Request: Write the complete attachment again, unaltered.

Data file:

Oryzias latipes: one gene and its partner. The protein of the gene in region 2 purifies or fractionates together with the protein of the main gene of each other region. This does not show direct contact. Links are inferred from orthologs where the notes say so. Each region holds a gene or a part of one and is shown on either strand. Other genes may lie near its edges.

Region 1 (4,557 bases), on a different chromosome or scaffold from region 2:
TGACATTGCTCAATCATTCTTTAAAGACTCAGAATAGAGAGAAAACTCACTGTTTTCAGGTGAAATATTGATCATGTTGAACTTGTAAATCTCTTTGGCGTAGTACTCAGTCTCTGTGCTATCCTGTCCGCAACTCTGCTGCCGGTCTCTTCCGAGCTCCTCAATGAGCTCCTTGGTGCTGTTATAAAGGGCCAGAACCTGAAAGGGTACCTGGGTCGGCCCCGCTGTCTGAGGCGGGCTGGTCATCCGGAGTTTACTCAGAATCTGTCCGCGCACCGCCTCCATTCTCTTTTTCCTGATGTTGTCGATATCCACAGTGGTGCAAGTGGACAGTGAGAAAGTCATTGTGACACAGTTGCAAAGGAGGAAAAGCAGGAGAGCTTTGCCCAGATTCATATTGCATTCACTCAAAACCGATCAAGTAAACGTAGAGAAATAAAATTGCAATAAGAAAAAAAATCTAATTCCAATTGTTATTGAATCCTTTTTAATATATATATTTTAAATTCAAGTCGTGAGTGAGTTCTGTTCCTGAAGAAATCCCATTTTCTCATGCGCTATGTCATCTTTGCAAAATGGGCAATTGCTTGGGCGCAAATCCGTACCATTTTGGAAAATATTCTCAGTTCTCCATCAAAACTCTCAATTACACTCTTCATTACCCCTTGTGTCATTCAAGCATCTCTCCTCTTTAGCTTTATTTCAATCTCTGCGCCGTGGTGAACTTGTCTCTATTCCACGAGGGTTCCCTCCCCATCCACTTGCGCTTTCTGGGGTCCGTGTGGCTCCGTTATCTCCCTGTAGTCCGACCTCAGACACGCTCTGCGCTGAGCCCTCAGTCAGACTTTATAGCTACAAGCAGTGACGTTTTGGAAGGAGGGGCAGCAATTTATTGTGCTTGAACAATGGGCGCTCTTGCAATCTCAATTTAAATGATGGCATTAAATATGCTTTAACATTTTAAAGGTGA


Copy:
Oryzias latipes: one gene and its partner. The protein of the gene in region 2 purifies or fractionates together with the protein of the main gene of each other region. This does not show direct contact. Links are inferred from orthologs where the notes say so. Each region holds a gene or a part of one and is shown on either strand. Other genes may lie near its edges.

Region 1 (4,557 bases), on a different chromosome or scaffold from region 2:
TGACATTGCTCAATCATTCTTTAAAGACTCAGAATAGAGAGAAAACTCACTGTTTTCAGGTGAAATATTGATCATGTTGAACTTGTAAATCTCTTTGGCGTAGTACTCAGTCTCTGTGCTATCCTGTCCGCAACTCTGCTGCCGGTCTCTTCCGAGCTCCTCAATGAGCTCCTTGGTGCTGTTATAAAGGGCCAGAACCTGAAAGGGTACCTGGGTCGGCCCCGCTGTCTGAGGCGGGCTGGTCATCCGGAGTTTACTCAGAATCTGTCCGCGCACCGCCTCCATTCTCTTTTTCCTGATGTTGTCGATATCCACAGTGGTGCAAGTGGACAGTGAGAAAGTCATTGTGACACAGTTGCAAAGGAGGAAAAGCAGGAGAGCTTTGCCCAGATTCATATTGCATTCACTCAAAACCGATCAAGTAAACGTAGAGAAATAAAATTGCAATAAGAAAAAAAATCTAATTCCAATTGTTATTGAATCCTTTTTAATATATATATTTTAAATTCAAGTCGTGAGTGAGTTCTGTTCCTGAAGAAATCCCATTTTCTCATGCGCTATGTCATCTTTGCAAAATGGGCAATTGCTTGGGCGCAAATCCGTACCATTTTGGAAAATATTCTCAGTTCTCCATCAAAACTCTCAATTACACTCTTCATTACCCCTTGTGTCATTCAAGCATCTCTCCTCTTTAGCTTTATTTCAATCTCTGCGCCGTGGTGAACTTGTCTCTATTCCACGAGGGTTCCCTCCCCATCCACTTGCGCTTTCTGGGGTCCGTGTGGCTCCGTTATCTCCCTGTAGTCCGACCTCAGACACGCTCTGCGCTGAGCCCTCAGTCAGACTTTATAGCTACAAGCAGTGACGTTTTGGAAGGAGGGGCAGCAATTTATTGTGCTTGAACAATGGGCGCTCTTGCAATCTCAATTTAAATGATGGCATTAAATATGCTTTAACATTTTAAAGGTGA